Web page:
If you believe most of the people commenting in response to my CiF article this morning, and Bob Piper, you would think the Lib Dems were about to shuffle off this mortal coil. I seem to remember a remarkably similar bunch of people assure me of this at this point in the Parliamentary cycle every time over the last 13 years.
No-one seems to believe me when I point out that the Lib Dems always got squeezed in contested Lab-Con by-elections in the run up to 1997. So, without further ado, I thought I’d list them here and include how the Lib Dem vote went:
- Wirral South (1997) – change in Lib Dem vote: -3.0%
- South East Staffordshire (1996) – change in Lib Dem vote: -4.9%
- Dudley West (1994) change in Lib Dem vote: -2.8%
So, not so different then.
History is repeating in other ways as well. Clegg is being talked about as a failure in pretty much the same terms that people were writing Kennedy off in 2000 (“oh, you made a big mistake in getting rid of Paddy Ashdown – he was a brilliant leader, etc., etc.”), and Ashdown in turn in 1990.
The point is, none of this ever changes. People look at the chicken entrails, and generally the things they look at are the least useful indicators such as comparing the BBC’s annual guestimate of the local election share of the vote and by-elections, and make wacky predictions about our demise EVERY SINGLE TIME. They always struggle to see the wood for the trees.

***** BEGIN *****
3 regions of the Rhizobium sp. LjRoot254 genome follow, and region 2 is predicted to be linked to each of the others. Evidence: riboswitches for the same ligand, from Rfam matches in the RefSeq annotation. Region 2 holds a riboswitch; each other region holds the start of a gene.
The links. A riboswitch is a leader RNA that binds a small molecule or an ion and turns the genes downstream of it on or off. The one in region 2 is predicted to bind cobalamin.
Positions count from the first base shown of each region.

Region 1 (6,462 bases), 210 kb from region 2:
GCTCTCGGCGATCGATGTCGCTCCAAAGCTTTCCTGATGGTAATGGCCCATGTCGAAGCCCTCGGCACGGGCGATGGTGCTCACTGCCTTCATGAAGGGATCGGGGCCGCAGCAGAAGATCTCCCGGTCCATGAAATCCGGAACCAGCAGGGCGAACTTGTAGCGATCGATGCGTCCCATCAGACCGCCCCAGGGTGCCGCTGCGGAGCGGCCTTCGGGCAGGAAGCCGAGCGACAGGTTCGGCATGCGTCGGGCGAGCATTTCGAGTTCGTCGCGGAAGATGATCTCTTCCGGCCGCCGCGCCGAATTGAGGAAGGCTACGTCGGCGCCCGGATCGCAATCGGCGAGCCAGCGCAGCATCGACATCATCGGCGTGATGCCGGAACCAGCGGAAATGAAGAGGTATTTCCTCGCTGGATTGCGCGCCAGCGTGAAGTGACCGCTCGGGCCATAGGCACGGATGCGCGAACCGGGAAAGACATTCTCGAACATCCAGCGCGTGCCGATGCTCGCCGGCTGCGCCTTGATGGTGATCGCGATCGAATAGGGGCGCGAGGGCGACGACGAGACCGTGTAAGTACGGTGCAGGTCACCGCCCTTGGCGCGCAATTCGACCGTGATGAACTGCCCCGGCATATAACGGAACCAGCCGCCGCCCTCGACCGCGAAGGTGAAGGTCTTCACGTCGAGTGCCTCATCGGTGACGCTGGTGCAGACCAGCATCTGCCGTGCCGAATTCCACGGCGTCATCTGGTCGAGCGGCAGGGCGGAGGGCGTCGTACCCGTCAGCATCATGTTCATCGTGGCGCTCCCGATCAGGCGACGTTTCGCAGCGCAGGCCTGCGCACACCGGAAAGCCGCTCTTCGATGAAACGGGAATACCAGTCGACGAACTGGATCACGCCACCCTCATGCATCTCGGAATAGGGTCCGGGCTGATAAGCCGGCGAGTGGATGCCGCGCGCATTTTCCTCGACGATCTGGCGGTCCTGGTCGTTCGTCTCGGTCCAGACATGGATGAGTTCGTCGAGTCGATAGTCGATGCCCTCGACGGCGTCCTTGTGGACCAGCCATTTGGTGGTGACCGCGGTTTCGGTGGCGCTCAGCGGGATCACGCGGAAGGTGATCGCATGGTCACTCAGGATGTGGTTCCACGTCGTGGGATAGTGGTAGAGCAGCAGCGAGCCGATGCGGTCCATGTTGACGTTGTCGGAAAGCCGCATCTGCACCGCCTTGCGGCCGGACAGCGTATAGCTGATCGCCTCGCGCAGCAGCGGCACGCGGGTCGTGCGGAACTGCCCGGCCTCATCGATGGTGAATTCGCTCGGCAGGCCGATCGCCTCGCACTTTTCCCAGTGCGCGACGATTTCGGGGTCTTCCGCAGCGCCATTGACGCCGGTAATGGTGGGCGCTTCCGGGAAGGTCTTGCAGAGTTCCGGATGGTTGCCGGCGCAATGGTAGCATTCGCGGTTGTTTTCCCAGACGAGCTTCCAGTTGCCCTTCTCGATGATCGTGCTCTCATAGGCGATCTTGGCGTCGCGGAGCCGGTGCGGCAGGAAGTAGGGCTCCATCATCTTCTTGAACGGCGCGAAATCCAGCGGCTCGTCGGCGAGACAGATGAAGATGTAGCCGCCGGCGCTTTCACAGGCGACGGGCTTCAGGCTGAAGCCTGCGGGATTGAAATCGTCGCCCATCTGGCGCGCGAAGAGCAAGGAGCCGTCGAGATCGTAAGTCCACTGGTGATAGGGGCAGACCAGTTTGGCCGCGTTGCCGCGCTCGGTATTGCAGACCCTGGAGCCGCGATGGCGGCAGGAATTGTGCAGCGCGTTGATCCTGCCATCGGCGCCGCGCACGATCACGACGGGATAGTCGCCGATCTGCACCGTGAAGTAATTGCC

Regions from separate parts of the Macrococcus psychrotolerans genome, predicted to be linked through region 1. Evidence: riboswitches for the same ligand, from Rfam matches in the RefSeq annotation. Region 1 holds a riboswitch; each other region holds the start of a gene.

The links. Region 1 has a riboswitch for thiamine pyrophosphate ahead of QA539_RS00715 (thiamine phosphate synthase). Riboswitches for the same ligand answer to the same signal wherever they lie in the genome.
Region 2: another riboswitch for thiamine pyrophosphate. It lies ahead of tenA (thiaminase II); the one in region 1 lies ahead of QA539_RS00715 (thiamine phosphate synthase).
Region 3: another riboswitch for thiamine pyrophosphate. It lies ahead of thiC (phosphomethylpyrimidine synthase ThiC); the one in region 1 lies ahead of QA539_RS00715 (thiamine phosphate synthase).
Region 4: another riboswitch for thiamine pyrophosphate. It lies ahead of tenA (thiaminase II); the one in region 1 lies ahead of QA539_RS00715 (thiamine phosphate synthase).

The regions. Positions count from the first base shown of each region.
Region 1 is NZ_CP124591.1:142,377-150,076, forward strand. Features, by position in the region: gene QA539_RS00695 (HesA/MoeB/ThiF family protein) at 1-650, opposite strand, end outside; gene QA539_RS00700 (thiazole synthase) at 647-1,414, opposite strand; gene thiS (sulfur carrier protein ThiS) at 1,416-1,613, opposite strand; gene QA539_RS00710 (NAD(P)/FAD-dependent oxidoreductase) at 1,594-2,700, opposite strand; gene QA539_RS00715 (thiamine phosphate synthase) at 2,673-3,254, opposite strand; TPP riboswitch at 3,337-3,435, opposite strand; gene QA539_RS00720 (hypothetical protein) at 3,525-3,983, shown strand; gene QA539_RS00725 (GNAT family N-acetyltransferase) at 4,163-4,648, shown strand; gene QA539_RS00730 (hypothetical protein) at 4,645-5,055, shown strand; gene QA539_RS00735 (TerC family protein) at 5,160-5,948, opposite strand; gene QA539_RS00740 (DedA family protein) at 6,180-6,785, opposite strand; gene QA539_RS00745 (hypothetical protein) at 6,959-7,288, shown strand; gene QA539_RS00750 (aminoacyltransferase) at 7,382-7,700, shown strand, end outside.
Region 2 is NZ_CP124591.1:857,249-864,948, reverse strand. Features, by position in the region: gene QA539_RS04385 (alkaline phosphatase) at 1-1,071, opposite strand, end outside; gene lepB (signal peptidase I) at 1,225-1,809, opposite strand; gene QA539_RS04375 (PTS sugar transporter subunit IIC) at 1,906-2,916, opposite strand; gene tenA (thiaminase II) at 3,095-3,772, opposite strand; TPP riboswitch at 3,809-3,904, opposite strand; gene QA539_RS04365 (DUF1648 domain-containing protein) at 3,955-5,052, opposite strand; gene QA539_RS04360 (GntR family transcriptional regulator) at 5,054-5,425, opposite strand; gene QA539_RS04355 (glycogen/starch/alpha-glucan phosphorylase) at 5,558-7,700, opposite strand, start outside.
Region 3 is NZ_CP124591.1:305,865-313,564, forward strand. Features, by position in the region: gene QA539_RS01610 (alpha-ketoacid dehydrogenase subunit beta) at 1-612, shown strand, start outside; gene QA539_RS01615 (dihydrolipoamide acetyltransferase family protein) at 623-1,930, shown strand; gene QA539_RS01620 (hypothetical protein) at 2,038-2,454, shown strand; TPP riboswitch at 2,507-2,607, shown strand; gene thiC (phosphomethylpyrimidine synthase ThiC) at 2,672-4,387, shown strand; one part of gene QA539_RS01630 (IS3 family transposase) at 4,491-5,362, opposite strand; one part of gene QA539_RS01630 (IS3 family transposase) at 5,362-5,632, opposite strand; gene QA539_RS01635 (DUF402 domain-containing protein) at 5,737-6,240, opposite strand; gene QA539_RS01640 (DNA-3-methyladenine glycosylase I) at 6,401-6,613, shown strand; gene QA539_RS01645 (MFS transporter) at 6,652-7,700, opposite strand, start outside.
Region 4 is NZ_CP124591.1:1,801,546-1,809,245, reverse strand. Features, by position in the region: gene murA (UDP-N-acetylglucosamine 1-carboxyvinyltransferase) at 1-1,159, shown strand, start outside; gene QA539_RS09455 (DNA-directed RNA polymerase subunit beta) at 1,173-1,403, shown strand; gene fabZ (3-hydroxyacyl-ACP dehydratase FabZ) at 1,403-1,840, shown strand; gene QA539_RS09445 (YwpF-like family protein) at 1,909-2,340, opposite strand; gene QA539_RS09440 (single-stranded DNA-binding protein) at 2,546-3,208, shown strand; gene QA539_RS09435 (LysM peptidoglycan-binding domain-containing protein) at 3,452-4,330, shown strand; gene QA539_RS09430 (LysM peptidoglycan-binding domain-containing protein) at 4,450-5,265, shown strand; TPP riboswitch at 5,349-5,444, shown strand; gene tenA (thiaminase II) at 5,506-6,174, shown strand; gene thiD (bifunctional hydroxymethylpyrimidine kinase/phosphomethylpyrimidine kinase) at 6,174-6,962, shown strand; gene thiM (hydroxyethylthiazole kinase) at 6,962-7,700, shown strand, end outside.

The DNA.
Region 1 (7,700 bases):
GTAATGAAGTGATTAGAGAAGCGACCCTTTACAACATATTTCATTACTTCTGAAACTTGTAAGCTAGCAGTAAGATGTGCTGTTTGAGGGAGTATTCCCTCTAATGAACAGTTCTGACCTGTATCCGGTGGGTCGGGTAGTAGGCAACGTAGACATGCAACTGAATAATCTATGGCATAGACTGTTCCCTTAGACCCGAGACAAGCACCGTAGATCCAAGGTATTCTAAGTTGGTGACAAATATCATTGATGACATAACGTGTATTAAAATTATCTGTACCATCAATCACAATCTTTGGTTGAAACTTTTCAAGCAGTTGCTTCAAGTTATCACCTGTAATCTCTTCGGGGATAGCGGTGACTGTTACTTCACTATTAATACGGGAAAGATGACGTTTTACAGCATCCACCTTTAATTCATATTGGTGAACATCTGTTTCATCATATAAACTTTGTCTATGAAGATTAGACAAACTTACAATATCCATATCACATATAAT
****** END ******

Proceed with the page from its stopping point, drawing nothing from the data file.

I’m not deluding myself that the next election is going to be the sort of opportunity that 2005 was. I’m not even ruling out that we might make a net loss of seats (for the record I’m not ruling out our chances of making net gains either – in fact I’d say it is a distinct possibility). But no matter what our political rivals say, with us at between 19% and 23% there is no prospect of us even falling back to below our 1997 tally of 46 MPs. In the long run, however much people might stamp their feet, that means that three-party politics is here to stay.